Saudi Arabia’s banks recorded a profitable first nine months of 2013 and continue to reflect a strong financial system whereas many economies are still suffering from the global financial crisis. One of the essential components of facilitating such performances was the high level of liquidity in the domestic market, according to a report by the National Commercial Bank (NCB).
By the end of September, total deposits reached SR1.35 trillion, an annual gain of 14.1 percent. Non-bearing interest deposits are still favored by businesses and individuals as their share of demand deposits stood at 91.3 percent in Q3, 2013 while government entities represented the remaining 8.7 percent.
However, the report said government demand deposits have been rising rapidly, recording a staggering 86.8 percent Y/Y during September. As for time and savings deposits, growth was solely driven by government entities which in- creased their deposits to SR149.6 billion, a 26.7 percent annual jump. Meanwhile, businesses and individuals were somewhat unchanged at SR176.0 billion. In addition, foreign currency deposits decreased on an annual basis by 3.5 percent albeit recording a strong M/M rebound by 8.9 percent. Interestingly, outstanding remittances have averaged SR14.7 billion during the first nine months of 2013 in comparison to SR10.9 billion for the first three quarters of 2012 due to the Ministry of Labor’s strict saudization quest, the NCB report said.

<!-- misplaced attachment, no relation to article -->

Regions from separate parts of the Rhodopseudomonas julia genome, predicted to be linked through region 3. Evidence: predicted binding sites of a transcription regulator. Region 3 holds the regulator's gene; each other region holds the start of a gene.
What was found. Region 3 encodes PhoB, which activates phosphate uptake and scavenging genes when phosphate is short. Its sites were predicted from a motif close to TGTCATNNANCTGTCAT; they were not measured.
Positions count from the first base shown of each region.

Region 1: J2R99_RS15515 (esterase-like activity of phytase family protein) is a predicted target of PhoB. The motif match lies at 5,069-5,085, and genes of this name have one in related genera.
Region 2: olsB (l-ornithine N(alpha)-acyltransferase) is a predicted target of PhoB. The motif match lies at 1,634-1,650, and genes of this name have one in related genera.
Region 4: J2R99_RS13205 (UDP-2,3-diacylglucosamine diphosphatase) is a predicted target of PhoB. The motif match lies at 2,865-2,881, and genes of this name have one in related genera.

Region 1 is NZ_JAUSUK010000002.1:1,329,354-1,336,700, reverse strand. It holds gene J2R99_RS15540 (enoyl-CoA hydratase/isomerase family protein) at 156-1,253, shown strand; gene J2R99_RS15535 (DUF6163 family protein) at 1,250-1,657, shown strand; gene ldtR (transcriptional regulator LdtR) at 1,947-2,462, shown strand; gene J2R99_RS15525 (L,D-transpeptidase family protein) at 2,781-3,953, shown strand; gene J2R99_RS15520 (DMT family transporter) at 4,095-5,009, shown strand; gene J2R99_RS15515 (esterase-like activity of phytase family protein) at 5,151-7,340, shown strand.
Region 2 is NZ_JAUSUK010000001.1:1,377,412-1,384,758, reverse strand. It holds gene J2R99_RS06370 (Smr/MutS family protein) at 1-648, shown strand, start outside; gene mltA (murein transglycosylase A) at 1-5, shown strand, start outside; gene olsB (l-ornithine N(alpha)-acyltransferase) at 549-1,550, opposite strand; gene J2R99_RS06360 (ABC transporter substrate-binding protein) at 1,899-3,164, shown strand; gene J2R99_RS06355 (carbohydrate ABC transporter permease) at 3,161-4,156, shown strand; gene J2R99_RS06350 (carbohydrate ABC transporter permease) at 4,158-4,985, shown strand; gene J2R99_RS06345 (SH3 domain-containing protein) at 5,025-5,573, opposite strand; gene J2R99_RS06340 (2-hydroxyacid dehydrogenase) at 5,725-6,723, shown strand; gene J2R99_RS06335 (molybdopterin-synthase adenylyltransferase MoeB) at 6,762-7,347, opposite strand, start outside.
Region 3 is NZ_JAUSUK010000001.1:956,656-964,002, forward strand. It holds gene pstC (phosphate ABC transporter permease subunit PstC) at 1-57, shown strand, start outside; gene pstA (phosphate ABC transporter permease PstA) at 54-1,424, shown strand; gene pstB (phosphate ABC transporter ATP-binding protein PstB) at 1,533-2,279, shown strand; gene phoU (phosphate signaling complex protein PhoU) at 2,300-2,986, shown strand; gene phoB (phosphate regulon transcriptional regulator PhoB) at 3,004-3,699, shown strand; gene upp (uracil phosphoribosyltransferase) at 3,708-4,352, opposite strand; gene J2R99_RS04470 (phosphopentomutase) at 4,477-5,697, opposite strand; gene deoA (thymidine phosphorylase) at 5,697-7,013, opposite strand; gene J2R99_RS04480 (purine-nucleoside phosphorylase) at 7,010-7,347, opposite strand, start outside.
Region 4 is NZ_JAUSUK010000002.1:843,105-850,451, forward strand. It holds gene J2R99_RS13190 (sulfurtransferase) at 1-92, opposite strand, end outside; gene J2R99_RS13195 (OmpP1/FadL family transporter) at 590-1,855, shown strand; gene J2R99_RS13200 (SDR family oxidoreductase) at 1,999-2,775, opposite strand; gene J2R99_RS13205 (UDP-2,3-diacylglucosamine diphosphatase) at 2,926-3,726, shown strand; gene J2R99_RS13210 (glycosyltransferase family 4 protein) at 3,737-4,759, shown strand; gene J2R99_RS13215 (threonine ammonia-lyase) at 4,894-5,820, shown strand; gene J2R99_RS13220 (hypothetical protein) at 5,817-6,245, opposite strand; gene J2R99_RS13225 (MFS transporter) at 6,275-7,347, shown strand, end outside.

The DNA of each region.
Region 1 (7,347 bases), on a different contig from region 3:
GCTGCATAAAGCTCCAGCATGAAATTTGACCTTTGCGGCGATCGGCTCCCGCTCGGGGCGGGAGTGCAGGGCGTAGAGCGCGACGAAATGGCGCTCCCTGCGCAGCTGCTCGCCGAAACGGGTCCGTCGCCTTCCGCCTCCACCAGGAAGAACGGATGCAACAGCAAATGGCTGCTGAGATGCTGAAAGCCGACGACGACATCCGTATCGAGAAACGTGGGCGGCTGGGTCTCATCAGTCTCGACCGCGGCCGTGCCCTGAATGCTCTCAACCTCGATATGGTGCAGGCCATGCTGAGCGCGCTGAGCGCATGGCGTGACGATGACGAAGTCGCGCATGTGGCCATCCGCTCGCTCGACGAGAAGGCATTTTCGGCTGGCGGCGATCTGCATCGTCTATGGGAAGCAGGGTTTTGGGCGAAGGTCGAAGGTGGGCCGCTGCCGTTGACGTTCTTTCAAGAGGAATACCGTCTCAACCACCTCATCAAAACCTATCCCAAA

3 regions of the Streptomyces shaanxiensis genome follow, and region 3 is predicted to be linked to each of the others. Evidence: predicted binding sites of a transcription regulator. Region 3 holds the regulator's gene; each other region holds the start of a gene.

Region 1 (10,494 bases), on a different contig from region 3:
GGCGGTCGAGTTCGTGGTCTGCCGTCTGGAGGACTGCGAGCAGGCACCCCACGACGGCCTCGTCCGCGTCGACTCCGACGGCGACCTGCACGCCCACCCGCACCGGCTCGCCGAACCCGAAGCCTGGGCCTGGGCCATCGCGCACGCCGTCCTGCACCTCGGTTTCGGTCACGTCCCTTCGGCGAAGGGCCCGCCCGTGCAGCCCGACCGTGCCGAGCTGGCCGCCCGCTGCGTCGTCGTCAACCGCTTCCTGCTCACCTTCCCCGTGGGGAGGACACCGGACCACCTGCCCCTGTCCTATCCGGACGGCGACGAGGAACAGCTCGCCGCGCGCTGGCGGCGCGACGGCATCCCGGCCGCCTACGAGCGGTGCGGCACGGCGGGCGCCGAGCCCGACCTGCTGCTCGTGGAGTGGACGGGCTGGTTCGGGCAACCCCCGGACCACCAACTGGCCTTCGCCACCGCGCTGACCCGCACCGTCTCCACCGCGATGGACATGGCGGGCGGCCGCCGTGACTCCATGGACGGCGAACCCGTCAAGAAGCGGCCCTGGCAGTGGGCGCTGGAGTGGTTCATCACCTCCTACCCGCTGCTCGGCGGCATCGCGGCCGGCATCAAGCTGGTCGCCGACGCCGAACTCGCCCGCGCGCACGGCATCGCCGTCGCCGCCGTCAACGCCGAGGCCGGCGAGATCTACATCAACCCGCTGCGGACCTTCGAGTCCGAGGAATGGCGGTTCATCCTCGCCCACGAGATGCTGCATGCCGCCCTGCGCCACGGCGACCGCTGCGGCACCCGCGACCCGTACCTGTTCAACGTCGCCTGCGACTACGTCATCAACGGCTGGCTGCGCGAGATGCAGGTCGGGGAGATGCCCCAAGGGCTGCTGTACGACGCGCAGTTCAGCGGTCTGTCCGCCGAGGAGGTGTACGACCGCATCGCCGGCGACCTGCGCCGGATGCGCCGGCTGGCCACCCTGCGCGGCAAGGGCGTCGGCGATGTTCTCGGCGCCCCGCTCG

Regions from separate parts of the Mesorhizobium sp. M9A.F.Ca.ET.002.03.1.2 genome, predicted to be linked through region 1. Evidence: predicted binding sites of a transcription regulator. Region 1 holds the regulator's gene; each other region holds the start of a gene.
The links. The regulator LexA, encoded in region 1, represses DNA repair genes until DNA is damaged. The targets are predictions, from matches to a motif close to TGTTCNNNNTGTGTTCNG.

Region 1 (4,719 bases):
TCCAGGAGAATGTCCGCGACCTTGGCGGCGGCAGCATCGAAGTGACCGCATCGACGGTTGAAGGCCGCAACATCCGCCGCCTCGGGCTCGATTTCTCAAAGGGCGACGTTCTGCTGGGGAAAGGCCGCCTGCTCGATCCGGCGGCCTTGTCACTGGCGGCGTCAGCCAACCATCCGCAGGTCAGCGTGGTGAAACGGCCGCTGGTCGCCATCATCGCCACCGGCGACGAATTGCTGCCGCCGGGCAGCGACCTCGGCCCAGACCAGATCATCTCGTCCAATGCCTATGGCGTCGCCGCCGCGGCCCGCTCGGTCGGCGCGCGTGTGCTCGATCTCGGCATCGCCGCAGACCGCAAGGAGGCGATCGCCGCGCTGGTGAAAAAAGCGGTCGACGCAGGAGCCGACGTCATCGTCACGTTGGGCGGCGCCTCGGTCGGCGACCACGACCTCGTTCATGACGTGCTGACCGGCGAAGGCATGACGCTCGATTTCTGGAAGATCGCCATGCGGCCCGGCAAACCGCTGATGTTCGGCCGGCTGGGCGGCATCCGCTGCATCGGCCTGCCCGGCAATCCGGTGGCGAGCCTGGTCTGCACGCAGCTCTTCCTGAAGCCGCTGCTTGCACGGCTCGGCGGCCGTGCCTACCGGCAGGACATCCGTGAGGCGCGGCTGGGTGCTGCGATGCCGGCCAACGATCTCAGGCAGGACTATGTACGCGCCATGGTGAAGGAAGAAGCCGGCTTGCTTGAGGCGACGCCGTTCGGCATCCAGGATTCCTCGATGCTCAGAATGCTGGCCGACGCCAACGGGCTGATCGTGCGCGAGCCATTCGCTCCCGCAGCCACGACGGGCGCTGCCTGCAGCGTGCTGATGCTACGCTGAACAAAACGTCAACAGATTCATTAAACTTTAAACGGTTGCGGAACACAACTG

On the financing front, total claims of the banking system, excluding T-bills and government bonds, posted an annual increase of 13.8 percent during September, the fifth consecutive deceleration. Saudi banks experienced a sturdy comeback for the credit market following 2009 and the momentum is evidently easing at sustainable levels. As total deposits outpaced the loans portfolio, the efficiency gauge represented by the loans-to-deposits ratio dropped slightly to 82.3 during September. Financing efforts continue to seek longer maturities as long- term credit posted another substantial gain at 30.5 percent Y/ Y.
Meanwhile, medium-term credit recorded a gain of 16.9 percent annually and short-term credit posted a growth of 5.5 percent annually by the end of September. Additionally, total credit to the public sector spiked by 23.5 percent as the government have been using Treasury bills to control liquidity levels. The government has issued an additional SR54.0 billion worth of T-bills over the past twelve months, indicating the proactive measures taken by Saudi Arabian Monetary Agency (SAMA) to control any risks to the local market.
In assessing credit to different economic activities, the commerce sector is the largest recipient of funds in the local market. Since the beginning of the year, banks have granted SR24.7 billion worth of credit lines to commerce related business activities by the end of September, bringing the stock credit level to SR230.7 billion. The least active sector was utilities (electricity, water, gas, and health services) which only recorded a marginal gain of 0.2 percent on an annual basis. On the other hand, credit to the mining and quarrying sector in- creased by 39.7 percent Y/Y. furthermore, banks expanded their exposure to agriculture and fishing businesses as credit to the sector grew by 34.5percent annually during September.
NCB’s Saudi Business Optimism Index rebounded to 54 from 49 on the back of stronger outlook on volumes, new orders, and profitability. Banks are likely to maintain their current level of credit expansions given the opportunities arising from an expanding economy.